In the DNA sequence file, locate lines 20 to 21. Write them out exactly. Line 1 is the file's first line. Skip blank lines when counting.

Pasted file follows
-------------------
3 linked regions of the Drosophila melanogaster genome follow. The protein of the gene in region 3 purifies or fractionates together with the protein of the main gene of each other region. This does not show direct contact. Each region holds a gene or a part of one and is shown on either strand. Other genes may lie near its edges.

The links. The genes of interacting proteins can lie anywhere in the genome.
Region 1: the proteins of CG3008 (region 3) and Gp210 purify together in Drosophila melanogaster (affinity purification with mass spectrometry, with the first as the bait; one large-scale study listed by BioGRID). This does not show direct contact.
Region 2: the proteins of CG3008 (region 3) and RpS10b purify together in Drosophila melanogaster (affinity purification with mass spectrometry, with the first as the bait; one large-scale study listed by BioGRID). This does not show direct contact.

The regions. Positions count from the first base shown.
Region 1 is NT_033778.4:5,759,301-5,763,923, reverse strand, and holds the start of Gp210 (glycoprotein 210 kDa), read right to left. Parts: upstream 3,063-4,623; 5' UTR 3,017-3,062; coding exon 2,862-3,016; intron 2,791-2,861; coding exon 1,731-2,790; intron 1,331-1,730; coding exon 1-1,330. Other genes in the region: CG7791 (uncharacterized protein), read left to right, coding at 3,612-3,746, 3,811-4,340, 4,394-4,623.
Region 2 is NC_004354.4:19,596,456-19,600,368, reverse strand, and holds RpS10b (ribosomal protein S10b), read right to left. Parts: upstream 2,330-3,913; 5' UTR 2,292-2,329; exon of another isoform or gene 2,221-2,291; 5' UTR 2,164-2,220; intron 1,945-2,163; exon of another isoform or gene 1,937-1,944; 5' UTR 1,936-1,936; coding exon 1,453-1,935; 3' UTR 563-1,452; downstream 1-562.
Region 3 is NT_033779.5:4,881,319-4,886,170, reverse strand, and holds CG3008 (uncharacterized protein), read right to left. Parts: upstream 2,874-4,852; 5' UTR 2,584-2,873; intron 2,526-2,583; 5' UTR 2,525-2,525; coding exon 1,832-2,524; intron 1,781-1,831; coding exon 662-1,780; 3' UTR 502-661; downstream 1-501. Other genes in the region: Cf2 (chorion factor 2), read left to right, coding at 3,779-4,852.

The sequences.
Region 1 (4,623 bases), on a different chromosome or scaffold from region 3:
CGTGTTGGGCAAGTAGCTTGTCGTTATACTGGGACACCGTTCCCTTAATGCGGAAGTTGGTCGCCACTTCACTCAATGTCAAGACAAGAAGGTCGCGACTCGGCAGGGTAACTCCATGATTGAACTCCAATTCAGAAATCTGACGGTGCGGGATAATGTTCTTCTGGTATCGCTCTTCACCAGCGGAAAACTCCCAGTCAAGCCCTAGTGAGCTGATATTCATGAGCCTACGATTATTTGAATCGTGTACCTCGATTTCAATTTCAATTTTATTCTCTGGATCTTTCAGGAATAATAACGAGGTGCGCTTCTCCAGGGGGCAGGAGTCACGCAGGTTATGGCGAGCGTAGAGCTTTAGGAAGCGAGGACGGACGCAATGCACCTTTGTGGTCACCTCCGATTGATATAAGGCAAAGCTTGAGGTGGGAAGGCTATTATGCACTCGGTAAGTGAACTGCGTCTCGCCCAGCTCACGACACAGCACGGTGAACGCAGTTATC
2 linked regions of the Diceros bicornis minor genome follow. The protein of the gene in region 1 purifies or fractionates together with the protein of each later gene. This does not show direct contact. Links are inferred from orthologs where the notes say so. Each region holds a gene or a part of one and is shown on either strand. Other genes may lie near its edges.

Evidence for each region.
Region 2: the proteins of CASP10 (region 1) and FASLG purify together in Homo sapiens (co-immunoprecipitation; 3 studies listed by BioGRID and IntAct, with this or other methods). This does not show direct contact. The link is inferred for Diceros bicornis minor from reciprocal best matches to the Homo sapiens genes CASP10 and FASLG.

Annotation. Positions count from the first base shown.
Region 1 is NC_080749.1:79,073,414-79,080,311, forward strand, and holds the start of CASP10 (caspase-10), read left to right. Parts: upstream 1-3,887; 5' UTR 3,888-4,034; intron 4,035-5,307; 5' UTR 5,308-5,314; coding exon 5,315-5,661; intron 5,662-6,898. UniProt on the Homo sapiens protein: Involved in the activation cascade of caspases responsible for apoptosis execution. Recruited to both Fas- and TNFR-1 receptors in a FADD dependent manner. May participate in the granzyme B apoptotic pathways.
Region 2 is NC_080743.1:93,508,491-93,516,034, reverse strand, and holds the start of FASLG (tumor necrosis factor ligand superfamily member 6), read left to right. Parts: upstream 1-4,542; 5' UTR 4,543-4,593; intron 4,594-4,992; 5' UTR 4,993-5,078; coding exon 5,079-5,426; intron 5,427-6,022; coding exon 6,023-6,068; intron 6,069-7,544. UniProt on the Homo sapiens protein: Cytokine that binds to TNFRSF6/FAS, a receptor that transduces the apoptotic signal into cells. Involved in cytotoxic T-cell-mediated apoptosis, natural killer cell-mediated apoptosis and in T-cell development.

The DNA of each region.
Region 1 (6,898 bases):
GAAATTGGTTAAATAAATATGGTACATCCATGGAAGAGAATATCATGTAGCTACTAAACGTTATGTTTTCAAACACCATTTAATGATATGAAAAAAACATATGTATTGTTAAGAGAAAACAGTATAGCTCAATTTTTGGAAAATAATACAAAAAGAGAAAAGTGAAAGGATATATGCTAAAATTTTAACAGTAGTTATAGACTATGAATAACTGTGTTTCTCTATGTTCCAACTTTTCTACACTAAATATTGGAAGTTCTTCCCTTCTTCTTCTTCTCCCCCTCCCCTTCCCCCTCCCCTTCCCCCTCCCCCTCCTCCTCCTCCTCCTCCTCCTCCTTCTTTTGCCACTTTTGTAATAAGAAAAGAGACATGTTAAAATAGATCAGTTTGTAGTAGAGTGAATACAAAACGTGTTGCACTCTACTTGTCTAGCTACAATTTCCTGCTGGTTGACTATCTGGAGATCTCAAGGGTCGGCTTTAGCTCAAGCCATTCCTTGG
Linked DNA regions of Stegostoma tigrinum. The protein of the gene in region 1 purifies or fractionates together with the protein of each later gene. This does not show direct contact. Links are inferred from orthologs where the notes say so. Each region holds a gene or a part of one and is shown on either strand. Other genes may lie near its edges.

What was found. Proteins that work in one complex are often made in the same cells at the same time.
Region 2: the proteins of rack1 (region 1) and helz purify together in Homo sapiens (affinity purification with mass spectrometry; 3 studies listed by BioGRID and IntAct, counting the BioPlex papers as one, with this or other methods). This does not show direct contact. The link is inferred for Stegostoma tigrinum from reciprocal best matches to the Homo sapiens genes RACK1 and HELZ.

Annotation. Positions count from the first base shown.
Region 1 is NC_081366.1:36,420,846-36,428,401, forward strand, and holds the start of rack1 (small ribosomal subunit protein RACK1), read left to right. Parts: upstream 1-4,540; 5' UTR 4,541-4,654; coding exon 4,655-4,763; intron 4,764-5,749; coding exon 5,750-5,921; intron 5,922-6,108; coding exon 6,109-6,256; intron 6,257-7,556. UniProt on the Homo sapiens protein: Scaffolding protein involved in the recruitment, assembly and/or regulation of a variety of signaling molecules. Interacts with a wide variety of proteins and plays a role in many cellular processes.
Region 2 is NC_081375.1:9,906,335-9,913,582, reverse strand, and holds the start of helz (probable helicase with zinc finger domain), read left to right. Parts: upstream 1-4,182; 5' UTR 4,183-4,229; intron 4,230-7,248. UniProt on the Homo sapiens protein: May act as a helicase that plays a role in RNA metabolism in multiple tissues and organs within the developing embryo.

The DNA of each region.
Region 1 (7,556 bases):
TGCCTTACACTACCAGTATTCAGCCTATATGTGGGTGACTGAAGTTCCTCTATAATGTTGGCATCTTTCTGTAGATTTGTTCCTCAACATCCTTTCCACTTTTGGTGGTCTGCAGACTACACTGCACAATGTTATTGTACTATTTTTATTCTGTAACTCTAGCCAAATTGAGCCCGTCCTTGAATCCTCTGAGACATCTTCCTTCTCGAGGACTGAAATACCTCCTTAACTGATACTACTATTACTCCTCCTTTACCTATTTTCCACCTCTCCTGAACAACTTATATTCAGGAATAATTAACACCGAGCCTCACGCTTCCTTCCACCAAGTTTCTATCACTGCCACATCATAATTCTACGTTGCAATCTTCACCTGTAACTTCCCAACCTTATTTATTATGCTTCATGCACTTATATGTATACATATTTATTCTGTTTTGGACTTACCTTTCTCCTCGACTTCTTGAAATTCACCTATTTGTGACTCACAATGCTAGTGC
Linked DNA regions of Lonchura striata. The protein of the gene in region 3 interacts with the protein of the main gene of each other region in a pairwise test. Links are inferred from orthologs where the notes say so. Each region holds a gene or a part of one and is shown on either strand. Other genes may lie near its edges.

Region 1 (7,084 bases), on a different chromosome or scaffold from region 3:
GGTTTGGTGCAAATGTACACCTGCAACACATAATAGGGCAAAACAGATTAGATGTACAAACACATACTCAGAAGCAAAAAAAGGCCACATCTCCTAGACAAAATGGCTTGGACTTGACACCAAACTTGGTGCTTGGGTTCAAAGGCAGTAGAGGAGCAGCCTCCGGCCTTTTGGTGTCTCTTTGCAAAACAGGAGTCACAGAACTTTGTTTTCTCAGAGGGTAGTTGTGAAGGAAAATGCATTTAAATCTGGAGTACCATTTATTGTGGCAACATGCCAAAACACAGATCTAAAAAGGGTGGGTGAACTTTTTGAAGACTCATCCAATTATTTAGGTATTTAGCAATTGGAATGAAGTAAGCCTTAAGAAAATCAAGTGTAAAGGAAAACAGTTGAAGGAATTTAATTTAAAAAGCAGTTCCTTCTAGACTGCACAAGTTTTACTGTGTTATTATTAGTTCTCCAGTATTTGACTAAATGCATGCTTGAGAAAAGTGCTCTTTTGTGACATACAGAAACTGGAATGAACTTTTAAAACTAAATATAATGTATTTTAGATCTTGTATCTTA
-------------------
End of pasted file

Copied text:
GAAATTGGTTAAATAAATATGGTACATCCATGGAAGAGAATATCATGTAGCTACTAAACGTTATGTTTTCAAACACCATTTAATGATATGAAAAAAACATATGTATTGTTAAGAGAAAACAGTATAGCTCAATTTTTGGAAAATAATACAAAAAGAGAAAAGTGAAAGGATATATGCTAAAATTTTAACAGTAGTTATAGACTATGAATAACTGTGTTTCTCTATGTTCCAACTTTTCTACACTAAATATTGGAAGTTCTTCCCTTCTTCTTCTTCTCCCCCTCCCCTTCCCCCTCCCCTTCCCCCTCCCCCTCCTCCTCCTCCTCCTCCTCCTCCTTCTTTTGCCACTTTTGTAATAAGAAAAGAGACATGTTAAAATAGATCAGTTTGTAGTAGAGTGAATACAAAACGTGTTGCACTCTACTTGTCTAGCTACAATTTCCTGCTGGTTGACTATCTGGAGATCTCAAGGGTCGGCTTTAGCTCAAGCCATTCCTTGG
Linked DNA regions of Stegostoma tigrinum. The protein of the gene in region 1 purifies or fractionates together with the protein of each later gene. This does not show direct contact. Links are inferred from orthologs where the notes say so. Each region holds a gene or a part of one and is shown on either strand. Other genes may lie near its edges.